Government and me
Australian and ACT government agencies are covered by the Privacy Act. Agencies covered by the Act must comply with eleven Information Privacy Principles (or 'IPPs') which set out how they may collect, use, store and disclose your personal information.
The IPPs also give you a right to access the information that government agencies hold about you and correct it if it's wrong.
State and Northern Territory government agencies are not covered by the Privacy Act, but may be covered by state and territory privacy legislation. To find out more, see State and territory privacy law. Or to find out more about which government agencies are covered by the Privacy Act see Complaints.
Under the Privacy Act, what do Australian and ACT government agencies have to do?
Generally, they have to make sure you understand:
- the purpose for which they are collecting your personal information
- who (if anyone) they are going to give it to
- any laws that say they must collect or that allow them to collect your information.
Agencies must also make sure that they collect your personal information in a fair and lawful way, and that the personal information they hold on you is accurate, up-to-date, complete and secure.
There are special rules for how agencies can use or disclose personal information about you.
How do the Information Privacy Principles help me?
Generally, the IPPs give you the right to:
- know why your personal information is being collected, any law authorising the collection and who it will be given to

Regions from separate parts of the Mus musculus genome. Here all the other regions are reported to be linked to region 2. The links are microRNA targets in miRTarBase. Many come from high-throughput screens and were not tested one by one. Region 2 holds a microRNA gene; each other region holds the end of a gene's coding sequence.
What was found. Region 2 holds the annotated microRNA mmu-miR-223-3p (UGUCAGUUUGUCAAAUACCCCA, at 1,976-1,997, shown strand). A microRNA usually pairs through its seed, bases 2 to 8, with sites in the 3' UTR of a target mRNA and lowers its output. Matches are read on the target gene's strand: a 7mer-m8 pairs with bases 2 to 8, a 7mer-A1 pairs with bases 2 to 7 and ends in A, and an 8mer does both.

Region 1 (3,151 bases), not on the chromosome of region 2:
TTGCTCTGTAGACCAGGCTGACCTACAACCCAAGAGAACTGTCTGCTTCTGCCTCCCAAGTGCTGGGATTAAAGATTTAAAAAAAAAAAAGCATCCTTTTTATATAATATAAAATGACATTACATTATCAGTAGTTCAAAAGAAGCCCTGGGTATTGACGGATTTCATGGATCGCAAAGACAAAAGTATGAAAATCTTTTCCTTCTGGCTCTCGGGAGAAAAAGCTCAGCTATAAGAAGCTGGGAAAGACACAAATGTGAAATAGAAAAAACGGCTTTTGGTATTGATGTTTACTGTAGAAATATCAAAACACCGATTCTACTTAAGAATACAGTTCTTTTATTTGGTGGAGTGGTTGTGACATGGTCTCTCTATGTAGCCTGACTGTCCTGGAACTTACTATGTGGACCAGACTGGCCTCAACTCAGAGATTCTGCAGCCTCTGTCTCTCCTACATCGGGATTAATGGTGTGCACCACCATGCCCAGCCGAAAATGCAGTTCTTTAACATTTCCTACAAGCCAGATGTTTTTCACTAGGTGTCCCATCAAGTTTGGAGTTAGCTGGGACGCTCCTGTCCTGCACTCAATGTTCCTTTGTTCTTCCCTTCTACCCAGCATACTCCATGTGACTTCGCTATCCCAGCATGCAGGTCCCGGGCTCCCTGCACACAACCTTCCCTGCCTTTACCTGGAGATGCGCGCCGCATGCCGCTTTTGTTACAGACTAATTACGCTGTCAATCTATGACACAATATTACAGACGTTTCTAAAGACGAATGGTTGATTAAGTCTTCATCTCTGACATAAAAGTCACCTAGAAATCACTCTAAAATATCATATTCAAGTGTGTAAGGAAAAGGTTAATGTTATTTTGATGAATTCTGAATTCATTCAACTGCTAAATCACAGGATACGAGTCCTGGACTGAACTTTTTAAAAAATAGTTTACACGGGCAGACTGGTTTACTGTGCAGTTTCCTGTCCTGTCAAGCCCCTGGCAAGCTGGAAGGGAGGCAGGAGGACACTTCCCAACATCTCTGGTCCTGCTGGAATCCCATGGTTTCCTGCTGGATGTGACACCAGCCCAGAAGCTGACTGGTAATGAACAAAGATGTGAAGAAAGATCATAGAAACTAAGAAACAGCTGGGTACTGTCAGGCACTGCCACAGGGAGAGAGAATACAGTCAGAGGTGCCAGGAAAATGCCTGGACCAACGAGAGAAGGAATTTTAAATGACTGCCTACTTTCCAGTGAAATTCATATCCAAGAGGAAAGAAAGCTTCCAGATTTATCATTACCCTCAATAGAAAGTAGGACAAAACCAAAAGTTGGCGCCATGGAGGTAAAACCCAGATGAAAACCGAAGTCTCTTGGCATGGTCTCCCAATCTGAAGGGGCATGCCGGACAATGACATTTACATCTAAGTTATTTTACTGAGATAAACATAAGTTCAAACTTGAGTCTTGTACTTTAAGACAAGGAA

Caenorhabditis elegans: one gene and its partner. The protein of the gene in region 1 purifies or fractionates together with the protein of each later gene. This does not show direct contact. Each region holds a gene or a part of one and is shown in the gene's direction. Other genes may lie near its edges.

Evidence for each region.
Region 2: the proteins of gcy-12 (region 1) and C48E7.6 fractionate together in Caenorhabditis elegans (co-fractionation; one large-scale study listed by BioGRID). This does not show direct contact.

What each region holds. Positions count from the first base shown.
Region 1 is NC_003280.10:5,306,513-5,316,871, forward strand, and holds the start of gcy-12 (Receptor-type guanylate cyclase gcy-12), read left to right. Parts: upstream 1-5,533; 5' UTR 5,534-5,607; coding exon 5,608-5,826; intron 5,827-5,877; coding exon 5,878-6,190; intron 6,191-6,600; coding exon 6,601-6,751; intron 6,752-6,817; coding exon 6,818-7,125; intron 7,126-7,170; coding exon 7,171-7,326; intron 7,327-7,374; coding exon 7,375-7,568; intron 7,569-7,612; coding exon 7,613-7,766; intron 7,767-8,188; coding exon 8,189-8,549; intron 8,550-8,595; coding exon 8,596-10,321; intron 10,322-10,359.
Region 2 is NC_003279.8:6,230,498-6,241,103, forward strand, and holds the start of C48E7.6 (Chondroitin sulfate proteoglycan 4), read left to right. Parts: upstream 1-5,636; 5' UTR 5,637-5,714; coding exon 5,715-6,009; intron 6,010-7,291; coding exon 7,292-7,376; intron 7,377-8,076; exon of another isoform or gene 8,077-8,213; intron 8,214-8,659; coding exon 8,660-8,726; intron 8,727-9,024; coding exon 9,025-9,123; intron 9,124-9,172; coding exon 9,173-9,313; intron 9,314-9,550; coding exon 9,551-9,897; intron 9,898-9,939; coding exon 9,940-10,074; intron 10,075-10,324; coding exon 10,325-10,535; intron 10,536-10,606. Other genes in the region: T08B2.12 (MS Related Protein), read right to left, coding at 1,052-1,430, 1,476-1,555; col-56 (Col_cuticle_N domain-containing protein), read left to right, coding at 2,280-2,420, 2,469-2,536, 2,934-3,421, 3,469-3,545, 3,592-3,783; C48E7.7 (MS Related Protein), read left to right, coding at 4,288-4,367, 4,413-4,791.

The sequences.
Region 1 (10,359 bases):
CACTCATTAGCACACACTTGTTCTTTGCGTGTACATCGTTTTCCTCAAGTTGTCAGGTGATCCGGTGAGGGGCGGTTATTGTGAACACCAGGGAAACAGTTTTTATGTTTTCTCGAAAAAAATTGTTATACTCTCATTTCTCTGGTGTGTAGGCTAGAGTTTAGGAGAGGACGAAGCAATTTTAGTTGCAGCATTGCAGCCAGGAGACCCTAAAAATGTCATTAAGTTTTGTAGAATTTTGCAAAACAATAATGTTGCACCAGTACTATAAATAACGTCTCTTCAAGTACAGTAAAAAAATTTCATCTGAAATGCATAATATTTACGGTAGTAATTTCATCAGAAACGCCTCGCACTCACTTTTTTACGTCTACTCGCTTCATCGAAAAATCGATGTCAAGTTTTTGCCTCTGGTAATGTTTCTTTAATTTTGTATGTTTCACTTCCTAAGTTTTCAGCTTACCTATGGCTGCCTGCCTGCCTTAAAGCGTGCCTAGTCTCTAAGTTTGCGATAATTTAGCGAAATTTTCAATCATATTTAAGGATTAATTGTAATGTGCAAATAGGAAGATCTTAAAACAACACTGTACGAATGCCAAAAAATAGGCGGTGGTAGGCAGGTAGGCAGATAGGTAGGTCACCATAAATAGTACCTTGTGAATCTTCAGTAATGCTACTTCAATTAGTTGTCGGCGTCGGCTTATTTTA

- have access to your records
- have inaccurate information about you amended
- be sure that information about you can only be used for particular reasons
- be sure that information about you can only be disclosed for particular reasons.
Privacy and tax file numbers
The Privacy Act protects your tax file number. It prevents the number being used as an identifier, and gives you the right not to provide your tax file number.
When you do provide your tax file number, it can only be used for tax-related, assistance agency and superannuation purposes.
Under the Privacy Act, the Privacy Commissioner issues and administers legally binding guidelines about tax file numbers.
To find out more, see tax file numbers.
Privacy and data-matching
Data-matching between the Australian Tax Office (ATO) and assistance agencies such as Centrelink and the Department of Veterans Affairs is regulated under the Data-Matching Program (Assistance and Tax) Act 1990.
Data-matching happens when agencies compare personal information they have collected. The 'matching' ensures that people are receiving the correct benefit, and detects overpayments and ineligibility for assistance.
Under the Privacy Act, the Privacy Commissioner is responsible for issuing guidelines to protect privacy, investigating complaints and monitoring the way these agencies conduct data-matching programs.
The Privacy Commissioner has also issued voluntary guidelines on data-matching for all Australian and ACT government agencies (other than just the ATO, Centrelink and the Department of Veterans Affairs).
For more information, see Government data-matching.
Other places to go...
- Plain English summary of the Information Privacy Principles: Want a snapshot of the IPPs with links to more detailed guidance? Follow this link...
- Guidelines on Medicare and Pharmaceutical Benefits: These guidelines cover the use of claims information under the Pharmaceutical Benefits Scheme and the Medicare Program. Find out more...
- Telecommunications: The Privacy Commissioner has some responsibilities under the Telecommunications Act. Find out more...
- Complaints: Find out more about making a privacy complaint.